25 September 2023

Mudgee shows its growth and diversity

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By John Rozentals.

I received a reminder recently of just how much the Central Western NSW winegrowing district of Mudgee had grown since the days I was working there as a young, recently graduated winemaker in the early-to-mid-1980s.

Mudgee Wine Show 2018 judge Pia Merrick and local winemaker David Lowe, holding his loot from the night.

The reminder came in the form of bottles of five different trophy winners from the 2018 Mudgee Wine Show.

Only one of the five producers was known to me as a participant in the Mudgee wine industry of those days, and even Robert Stein’s vineyard was still a small child that had only just produced its first wines.

Petersons, best known as a Hunter Valley producer, had apparently planted its first Mudgee grapes in 1981 but had certainly never produced a local wine in my day.

The producers of the five wines are all known to me — except for Haydn and Erika Harrison’s 1838 label, which takes its name from the year in which Mudgee was gazetted.

Indeed, I recall Robert Oatley’s Rosemount Estate, based in the Upper Hunter, buying significant parcels of Mudgee red grapes in the late 1970s and early-to-mid-1980s.

He’d tasted how rich the reds from the district could be, so I was hardly surprised when he decided to establish a vineyard at Mudgee.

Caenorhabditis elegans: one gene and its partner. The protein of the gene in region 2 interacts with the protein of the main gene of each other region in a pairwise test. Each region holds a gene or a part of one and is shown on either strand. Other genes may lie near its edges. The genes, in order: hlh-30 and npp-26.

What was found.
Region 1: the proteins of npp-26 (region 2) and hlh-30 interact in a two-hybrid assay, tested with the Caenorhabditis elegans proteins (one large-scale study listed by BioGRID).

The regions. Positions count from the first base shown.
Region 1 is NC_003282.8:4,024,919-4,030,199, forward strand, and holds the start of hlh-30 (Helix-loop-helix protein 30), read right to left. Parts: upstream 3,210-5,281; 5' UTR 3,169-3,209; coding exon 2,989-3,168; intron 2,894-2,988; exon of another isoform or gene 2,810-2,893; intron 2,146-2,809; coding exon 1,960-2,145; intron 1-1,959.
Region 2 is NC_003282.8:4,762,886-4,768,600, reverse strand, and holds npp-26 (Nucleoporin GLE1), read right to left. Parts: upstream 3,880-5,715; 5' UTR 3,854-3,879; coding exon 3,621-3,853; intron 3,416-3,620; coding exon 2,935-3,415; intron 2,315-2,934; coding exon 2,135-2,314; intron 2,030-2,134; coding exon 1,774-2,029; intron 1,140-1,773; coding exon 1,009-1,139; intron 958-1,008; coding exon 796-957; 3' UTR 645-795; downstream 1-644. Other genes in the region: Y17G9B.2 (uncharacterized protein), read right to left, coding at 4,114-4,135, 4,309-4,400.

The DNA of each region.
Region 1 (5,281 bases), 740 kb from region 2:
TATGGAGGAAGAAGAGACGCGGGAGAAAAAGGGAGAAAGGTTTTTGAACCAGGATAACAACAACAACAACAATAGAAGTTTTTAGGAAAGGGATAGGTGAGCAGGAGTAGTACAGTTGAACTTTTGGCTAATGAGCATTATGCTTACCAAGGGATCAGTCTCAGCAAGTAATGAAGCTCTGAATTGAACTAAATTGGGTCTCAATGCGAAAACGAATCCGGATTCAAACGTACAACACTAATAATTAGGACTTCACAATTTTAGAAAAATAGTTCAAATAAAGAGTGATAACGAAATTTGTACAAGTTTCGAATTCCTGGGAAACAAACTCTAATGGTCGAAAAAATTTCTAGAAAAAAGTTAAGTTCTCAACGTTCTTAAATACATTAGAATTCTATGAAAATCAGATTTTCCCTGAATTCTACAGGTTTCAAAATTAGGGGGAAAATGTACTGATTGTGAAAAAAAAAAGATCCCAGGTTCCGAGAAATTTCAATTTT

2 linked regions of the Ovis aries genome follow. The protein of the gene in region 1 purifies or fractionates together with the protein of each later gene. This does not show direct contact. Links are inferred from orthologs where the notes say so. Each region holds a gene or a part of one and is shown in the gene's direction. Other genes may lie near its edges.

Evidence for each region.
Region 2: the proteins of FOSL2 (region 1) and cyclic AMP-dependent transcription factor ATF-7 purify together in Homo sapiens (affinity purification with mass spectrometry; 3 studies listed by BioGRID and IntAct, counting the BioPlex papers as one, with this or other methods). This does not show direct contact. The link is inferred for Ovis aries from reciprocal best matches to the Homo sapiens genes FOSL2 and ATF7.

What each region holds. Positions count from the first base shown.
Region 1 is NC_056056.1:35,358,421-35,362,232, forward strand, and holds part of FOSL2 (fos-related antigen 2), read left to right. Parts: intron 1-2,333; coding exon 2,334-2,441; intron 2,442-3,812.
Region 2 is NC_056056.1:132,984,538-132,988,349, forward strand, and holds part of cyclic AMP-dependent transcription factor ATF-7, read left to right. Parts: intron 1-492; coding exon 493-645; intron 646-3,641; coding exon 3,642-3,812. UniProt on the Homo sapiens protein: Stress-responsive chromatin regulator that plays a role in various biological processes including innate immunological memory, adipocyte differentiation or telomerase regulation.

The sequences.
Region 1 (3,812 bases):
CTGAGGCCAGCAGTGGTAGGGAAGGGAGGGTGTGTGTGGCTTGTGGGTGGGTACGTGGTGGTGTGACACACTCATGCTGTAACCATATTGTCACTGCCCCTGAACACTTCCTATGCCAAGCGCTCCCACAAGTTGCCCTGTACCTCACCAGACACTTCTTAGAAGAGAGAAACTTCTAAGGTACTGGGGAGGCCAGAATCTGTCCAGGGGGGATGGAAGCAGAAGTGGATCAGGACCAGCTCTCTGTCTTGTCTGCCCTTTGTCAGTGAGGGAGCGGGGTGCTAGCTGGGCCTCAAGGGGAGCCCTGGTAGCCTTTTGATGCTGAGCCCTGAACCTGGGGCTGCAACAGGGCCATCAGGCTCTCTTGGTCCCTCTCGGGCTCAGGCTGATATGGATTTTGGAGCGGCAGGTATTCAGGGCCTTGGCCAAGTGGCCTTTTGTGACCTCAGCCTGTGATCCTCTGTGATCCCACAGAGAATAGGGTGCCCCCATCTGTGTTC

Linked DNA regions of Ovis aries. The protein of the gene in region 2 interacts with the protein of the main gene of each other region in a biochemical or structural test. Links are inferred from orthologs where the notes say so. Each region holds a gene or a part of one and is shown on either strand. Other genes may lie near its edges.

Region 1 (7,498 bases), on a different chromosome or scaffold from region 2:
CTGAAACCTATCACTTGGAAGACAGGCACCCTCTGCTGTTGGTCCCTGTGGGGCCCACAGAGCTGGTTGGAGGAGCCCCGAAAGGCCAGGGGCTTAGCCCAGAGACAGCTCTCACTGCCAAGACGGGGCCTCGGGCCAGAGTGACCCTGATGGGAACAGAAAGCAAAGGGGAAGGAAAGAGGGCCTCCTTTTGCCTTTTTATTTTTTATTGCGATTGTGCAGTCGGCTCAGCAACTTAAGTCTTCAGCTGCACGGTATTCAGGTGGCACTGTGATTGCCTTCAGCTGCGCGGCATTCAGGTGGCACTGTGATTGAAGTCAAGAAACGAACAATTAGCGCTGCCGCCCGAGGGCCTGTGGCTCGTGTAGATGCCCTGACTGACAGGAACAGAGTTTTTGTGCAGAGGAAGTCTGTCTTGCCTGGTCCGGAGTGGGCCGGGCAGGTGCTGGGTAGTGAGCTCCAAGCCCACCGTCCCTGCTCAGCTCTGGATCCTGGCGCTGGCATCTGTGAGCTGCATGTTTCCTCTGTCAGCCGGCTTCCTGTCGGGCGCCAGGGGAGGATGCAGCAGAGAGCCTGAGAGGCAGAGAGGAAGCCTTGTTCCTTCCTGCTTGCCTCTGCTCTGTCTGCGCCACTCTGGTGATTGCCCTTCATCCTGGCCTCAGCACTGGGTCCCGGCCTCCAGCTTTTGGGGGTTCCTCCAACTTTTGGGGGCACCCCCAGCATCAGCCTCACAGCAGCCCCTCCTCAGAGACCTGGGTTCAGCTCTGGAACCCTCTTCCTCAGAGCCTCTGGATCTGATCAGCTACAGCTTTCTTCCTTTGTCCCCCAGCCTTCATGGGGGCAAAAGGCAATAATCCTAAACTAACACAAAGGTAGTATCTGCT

The 2018 Mudgee Wine Show judging was done under the chairmanship of Mike DeGaris, with assistance from judges Annette Lacey, Usher Tinkler, James Horsfall and Pia Merrick.

Apart from the three wines reviewed, five wines tasted also included Petersons 2012 Semillon (trophy for the show’s Best Semillon) and Bunnamagoo Estate 2016 Cabernet Sauvignon Merlot (winner of the Carlo Corino Trophy for Best Red Wine not Shiraz or Cabernet).

The late Carlo Corino, incidentally, lived across the road from me in Mudgee and was for many years the chief winemaker at Montrose Estate.


1838 Wines 2018 Classic French-Style Rosé ($25, winner of trophy for Best Rosé Wine): A summary in a glassful of the sort of wine we should be drinking just so much of in many parts of Australia so much of the year. Our climate, our lifestyle and, increasingly, our choice of food, so suit this dry, refreshing, zappy drink.

Robert Stein 2017 Reserve Chardonnay ($40, winner of trophy for Best Chardonnay): This wine soon loses the obvious oakiness it shows on first opening and reveals a stack of robust but round varietal characters in the stonefruit part of the flavour spectrum. It’s a spectacular wine that shows just why Mudgee is regarded as a natural home for chardonnay.


Robert Oatley Vineyards 2017 Pocketwatch Shiraz ($17, winner of trophy for Most Outstanding Red Wine of Show): for me, this is what Mudgee is all about — hearty, fill-flavoured dry reds. The name celebrates Robert Oatley’s ancestor, James Oatley, a convict and watchmaker who rose to become Keeper of the Sydney Town Hall Clock. The wine shows plenty of spicy, dark-berry flavours and will certainly reward medium-to-long-term cellaring.

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